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Matt Wong © 2003
Matt Wong © 2003
Fast Food Facts From the office of the Minnesota Attorney General

Did you know there are more than 300,000 fast food restaurants in the U.S. Why is fast food so popular? Because it is convienent, predictable, and fast. Fast food has become a part of the busy American lifestyle. But, nutrition experts point out, fast food is often high in calories, sodium, fat and cholesterol. This does not mean fast food is bad. But it does mean you should fit fast food into a balanced, healthy diet. To help you make fast food choices and be an informed consumer, the Minnesota Attorney General's Office has developed the guide Fast Food Facts, which the Food Finder is derived from. Included are the calorie, fat, sodium and cholesterol counts of menu items from popular fast food restaurants, based on the companies' own nutritional analyses. Below are some basic facts to help you make nutritional comparisons with this guide.
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Calories On the average, to maintain desirable weight, men need about 2,700 calories per day and women need about 2,000 calories per day. It is not well understood why some people can eat much more than others and still maintain a desirable weight. However, one thing is certain -- to lose weight, you must take in fewer calories than you burn. This means that you must either choose foods with fewer calories, or you must increase your physical activity, preferably both.
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Fat Research shows that eating too many high-fat foods contributes to high blood cholesterol levels. This can cause hardening of the arteries, coronary heart disease and stroke. High-fat diets may also contribute to a greater risk for some types of cancer, particularly cancers of the breast and colon. While most Americans get more than 40 percent of their daily calories from fat, the American Heart Association recommends limiting fat to less than 30 percent of daily calories. This means limiting the fast you consume to 50-80 grams per day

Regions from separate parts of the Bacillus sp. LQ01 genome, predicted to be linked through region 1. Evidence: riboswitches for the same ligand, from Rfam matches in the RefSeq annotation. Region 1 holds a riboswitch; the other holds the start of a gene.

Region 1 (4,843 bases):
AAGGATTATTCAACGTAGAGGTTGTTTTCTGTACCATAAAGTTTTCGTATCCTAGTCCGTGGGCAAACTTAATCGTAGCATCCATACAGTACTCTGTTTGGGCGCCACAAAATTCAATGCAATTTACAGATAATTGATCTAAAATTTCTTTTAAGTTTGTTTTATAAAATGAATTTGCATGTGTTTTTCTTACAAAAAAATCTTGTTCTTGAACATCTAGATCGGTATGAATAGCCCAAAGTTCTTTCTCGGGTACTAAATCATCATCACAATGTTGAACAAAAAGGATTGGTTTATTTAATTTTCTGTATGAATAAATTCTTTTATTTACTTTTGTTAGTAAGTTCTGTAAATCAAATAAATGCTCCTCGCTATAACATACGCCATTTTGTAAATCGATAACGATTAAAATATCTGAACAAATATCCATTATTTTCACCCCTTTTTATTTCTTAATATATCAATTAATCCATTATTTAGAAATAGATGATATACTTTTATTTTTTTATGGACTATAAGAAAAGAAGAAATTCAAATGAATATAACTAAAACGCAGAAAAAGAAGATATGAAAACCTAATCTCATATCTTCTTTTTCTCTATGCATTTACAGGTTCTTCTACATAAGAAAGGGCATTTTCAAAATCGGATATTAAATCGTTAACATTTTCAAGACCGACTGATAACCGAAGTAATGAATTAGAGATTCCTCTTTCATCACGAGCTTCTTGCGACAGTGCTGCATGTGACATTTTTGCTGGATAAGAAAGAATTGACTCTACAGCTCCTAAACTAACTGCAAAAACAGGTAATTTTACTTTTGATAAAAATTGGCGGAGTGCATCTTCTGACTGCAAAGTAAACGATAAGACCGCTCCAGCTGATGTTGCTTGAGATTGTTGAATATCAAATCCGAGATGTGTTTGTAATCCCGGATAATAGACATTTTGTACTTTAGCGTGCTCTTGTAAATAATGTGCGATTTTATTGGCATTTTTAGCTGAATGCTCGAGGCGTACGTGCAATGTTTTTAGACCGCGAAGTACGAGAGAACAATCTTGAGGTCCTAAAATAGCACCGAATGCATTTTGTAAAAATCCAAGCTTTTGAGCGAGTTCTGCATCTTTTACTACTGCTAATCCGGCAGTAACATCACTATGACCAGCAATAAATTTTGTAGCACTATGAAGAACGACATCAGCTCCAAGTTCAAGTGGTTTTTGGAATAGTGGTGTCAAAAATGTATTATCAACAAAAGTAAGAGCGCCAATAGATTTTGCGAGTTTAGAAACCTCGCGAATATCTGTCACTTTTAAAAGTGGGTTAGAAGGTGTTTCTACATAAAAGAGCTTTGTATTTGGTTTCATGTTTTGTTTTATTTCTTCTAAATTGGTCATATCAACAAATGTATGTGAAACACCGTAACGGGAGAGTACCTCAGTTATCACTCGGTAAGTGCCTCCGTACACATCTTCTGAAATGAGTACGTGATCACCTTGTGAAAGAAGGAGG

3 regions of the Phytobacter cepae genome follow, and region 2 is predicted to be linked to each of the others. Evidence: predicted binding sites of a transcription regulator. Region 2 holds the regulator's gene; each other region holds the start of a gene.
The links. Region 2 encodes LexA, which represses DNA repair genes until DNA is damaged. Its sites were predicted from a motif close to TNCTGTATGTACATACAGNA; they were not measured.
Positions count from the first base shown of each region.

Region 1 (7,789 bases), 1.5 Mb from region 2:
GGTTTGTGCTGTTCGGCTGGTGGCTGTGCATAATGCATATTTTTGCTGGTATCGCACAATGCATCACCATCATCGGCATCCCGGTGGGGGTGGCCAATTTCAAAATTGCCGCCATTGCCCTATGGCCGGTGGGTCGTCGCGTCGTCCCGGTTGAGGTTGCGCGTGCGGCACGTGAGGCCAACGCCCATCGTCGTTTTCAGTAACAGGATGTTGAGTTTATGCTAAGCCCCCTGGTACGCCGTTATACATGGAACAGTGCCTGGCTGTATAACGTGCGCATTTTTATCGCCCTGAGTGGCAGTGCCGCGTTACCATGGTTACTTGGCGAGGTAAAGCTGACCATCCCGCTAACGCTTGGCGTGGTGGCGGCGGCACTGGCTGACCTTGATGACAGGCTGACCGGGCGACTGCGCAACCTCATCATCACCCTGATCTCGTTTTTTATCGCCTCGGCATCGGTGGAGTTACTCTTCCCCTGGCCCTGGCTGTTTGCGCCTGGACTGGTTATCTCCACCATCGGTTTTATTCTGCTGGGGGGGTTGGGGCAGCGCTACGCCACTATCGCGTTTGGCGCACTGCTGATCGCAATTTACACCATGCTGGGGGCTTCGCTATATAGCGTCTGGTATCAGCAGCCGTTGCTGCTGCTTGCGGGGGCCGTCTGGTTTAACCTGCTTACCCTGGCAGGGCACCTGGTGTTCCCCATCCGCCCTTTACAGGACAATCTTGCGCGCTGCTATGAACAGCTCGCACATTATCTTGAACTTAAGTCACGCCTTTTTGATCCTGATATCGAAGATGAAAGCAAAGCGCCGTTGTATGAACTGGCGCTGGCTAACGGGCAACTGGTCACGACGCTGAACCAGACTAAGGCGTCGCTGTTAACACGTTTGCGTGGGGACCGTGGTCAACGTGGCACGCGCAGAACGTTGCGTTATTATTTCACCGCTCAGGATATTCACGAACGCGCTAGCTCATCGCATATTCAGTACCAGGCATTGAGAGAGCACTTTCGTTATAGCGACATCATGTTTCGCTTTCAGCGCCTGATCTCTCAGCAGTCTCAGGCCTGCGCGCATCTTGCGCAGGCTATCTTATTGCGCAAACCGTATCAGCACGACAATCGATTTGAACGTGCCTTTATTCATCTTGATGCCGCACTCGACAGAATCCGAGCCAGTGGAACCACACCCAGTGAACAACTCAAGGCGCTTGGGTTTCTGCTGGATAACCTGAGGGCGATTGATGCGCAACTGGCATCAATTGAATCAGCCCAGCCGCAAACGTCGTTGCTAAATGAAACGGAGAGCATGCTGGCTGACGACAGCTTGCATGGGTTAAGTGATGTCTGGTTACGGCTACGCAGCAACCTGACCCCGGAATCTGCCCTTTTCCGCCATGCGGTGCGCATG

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Cholesterol The American Heart Association recommends eating no more than 300 milligrams of cholesterol per day. But don't just look at the cholesterol contained in a food item. A product high in total fat or saturated fat can be an even bigger contributor to high blood cholesterol levels. For example, "cholesterol free" potato chips may be high in fat and may contribute to raising your cholesterol level, because high-fat foods cause the formation of cholesterol in the body, even if the food itself contains no cholesterol.
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Salt Everyone needs some sodium in the diet to replace routine losses. The Food and Nutrition Board of the National Academy of Sciences/ National Research Council has estimated that an "adequate and safe" intake of sodium for healthy adults is 1,100 to 3,300 milligrams a day, the equivalent of approximately 1/2 to 1 1/2 teaspoons of salt. Americans, on average, consume at least twice that amount -- 2,300 to 6,900 milligrams of sodium daily, according to estimates by the Food and Nutrition Board. For some people, consuming high amounts of sodium can cause high blood pressure.

Taken from http://www.olen.com/food/book.html

Matt Wong © 2003